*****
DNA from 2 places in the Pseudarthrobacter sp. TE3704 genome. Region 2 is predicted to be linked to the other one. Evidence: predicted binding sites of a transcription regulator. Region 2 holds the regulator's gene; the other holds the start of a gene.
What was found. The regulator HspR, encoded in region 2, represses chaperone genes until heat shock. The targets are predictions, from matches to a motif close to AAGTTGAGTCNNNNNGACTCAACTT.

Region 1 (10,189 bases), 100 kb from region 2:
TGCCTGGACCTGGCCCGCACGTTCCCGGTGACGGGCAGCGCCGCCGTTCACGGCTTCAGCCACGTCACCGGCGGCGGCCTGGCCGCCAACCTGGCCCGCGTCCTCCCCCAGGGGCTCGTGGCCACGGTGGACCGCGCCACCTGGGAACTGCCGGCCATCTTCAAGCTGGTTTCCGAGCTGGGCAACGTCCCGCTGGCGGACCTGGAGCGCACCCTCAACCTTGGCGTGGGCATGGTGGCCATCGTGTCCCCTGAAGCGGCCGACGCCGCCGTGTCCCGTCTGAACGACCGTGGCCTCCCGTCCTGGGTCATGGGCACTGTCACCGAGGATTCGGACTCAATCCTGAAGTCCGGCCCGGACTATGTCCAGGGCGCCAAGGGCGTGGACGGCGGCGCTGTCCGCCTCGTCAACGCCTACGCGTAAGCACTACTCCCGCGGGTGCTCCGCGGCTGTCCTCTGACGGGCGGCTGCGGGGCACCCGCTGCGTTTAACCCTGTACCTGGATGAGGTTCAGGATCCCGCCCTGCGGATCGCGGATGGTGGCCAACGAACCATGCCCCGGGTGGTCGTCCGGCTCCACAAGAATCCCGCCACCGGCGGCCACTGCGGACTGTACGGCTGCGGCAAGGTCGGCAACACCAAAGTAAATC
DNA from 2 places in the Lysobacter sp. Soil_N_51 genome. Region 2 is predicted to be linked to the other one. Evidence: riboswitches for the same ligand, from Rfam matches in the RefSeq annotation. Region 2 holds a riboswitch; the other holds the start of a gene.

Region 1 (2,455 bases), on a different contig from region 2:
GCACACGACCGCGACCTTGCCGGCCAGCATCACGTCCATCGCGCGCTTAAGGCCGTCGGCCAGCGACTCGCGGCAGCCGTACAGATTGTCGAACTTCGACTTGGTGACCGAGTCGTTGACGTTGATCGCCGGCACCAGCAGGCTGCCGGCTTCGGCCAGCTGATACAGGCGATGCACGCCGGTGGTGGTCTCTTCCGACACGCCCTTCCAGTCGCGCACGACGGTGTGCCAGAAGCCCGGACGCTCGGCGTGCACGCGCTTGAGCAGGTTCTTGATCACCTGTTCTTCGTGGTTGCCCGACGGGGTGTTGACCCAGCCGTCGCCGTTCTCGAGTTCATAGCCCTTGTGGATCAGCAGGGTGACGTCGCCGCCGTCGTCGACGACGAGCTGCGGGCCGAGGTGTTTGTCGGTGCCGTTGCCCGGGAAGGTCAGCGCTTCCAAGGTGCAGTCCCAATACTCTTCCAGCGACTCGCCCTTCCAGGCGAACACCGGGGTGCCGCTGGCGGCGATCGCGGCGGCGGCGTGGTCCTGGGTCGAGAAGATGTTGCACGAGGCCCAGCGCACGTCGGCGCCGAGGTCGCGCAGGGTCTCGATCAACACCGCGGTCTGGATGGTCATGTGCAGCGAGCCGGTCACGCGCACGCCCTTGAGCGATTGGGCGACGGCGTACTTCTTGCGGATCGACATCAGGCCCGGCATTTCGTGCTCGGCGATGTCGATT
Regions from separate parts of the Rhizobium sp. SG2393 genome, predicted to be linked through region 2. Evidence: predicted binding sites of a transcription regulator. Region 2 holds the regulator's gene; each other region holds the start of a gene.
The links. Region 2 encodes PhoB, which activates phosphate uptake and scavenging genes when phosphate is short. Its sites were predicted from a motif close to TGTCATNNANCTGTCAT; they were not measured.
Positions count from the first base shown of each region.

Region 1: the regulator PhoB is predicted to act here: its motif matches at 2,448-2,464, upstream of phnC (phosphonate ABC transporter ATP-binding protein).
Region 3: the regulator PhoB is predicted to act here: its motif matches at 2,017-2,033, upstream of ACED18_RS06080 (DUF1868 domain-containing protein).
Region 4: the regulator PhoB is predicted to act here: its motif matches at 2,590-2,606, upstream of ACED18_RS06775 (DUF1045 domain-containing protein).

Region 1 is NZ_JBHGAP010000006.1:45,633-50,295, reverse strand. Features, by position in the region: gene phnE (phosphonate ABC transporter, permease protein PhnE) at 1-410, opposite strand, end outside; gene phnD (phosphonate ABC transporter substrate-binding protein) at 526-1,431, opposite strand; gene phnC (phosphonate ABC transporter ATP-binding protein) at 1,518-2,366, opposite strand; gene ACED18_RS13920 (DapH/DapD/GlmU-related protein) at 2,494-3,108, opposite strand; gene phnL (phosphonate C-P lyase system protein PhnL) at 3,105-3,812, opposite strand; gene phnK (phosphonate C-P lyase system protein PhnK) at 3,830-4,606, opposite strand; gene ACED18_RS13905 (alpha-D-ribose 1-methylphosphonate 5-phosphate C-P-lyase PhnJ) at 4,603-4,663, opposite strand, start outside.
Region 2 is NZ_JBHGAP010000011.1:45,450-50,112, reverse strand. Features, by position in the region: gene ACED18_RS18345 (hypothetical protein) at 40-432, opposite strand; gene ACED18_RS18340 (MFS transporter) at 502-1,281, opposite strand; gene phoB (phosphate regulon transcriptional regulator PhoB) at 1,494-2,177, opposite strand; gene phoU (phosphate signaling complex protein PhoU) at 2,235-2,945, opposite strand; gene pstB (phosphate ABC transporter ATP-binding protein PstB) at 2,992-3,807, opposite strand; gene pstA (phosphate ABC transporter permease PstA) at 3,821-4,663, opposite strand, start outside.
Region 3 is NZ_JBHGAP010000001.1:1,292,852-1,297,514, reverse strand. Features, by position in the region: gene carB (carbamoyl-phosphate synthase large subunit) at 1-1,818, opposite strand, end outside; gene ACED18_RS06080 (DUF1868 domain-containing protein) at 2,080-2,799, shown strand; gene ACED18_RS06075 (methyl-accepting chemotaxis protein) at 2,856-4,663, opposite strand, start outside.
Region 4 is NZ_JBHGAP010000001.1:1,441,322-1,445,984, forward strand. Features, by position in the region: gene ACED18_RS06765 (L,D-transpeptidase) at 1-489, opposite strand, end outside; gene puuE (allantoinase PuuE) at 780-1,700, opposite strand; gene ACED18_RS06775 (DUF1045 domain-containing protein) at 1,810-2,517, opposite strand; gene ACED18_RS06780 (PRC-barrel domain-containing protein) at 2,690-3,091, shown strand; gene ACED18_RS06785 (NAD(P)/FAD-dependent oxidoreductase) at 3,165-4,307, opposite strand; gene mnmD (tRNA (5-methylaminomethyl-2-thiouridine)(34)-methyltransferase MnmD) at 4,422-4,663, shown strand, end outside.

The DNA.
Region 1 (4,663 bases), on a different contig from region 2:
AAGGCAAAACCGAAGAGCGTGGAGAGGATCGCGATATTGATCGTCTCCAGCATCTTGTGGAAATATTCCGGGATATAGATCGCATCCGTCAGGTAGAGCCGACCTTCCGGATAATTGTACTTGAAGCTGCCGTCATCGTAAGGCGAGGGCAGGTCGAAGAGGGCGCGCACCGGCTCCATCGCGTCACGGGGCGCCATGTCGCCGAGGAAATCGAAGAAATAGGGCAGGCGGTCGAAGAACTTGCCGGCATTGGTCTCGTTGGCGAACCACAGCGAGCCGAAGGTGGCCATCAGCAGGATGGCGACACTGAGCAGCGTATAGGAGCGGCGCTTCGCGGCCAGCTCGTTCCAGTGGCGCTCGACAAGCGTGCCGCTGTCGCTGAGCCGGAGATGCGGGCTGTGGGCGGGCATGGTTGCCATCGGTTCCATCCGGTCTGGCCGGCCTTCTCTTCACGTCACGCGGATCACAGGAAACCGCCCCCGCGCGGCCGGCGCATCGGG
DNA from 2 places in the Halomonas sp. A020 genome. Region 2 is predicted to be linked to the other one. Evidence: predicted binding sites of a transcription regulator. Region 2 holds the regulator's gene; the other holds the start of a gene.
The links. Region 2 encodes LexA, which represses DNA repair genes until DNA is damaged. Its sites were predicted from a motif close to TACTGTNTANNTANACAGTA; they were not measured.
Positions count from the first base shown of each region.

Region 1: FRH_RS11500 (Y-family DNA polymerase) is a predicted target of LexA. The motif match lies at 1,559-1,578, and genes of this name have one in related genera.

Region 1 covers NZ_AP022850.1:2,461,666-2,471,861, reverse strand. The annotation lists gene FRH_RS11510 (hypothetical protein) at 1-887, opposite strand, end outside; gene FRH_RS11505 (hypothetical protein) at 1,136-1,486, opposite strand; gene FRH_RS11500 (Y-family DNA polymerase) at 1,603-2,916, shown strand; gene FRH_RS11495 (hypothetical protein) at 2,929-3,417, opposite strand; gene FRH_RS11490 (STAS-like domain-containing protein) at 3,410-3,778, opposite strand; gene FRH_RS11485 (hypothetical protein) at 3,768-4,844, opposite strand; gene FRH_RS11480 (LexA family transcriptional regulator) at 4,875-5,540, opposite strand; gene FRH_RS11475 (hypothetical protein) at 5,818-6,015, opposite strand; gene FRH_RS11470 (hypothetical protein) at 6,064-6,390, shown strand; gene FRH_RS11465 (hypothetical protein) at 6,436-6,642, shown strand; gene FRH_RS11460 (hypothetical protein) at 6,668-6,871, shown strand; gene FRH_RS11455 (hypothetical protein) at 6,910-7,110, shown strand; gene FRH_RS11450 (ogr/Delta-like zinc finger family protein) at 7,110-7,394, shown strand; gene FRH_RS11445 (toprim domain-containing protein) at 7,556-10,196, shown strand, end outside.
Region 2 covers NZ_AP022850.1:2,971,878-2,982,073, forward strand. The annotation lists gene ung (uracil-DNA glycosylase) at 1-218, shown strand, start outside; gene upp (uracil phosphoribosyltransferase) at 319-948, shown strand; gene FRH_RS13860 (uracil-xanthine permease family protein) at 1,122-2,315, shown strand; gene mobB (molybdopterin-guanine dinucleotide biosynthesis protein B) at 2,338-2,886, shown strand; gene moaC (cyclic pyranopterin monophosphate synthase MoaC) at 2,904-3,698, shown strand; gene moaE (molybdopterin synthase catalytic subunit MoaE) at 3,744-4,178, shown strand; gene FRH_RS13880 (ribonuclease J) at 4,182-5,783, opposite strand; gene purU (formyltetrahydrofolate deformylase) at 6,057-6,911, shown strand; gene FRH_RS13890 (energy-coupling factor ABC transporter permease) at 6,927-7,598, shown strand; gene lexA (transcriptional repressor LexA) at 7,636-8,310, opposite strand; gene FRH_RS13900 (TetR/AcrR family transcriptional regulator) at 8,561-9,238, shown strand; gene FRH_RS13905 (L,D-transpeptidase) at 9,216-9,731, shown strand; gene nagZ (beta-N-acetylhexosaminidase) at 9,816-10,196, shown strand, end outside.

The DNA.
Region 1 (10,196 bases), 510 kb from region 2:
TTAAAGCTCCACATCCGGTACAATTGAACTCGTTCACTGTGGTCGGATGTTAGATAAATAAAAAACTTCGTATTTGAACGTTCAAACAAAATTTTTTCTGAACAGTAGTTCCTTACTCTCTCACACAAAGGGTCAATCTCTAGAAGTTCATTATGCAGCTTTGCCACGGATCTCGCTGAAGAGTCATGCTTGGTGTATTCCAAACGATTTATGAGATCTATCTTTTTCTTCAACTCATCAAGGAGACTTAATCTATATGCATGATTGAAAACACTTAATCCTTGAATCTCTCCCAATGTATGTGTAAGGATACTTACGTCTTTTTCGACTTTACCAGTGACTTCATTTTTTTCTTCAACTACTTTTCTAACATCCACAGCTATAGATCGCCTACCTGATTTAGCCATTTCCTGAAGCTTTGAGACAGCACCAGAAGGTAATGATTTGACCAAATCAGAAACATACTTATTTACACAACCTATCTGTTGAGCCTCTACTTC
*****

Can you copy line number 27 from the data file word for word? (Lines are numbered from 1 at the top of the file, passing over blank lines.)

The DNA.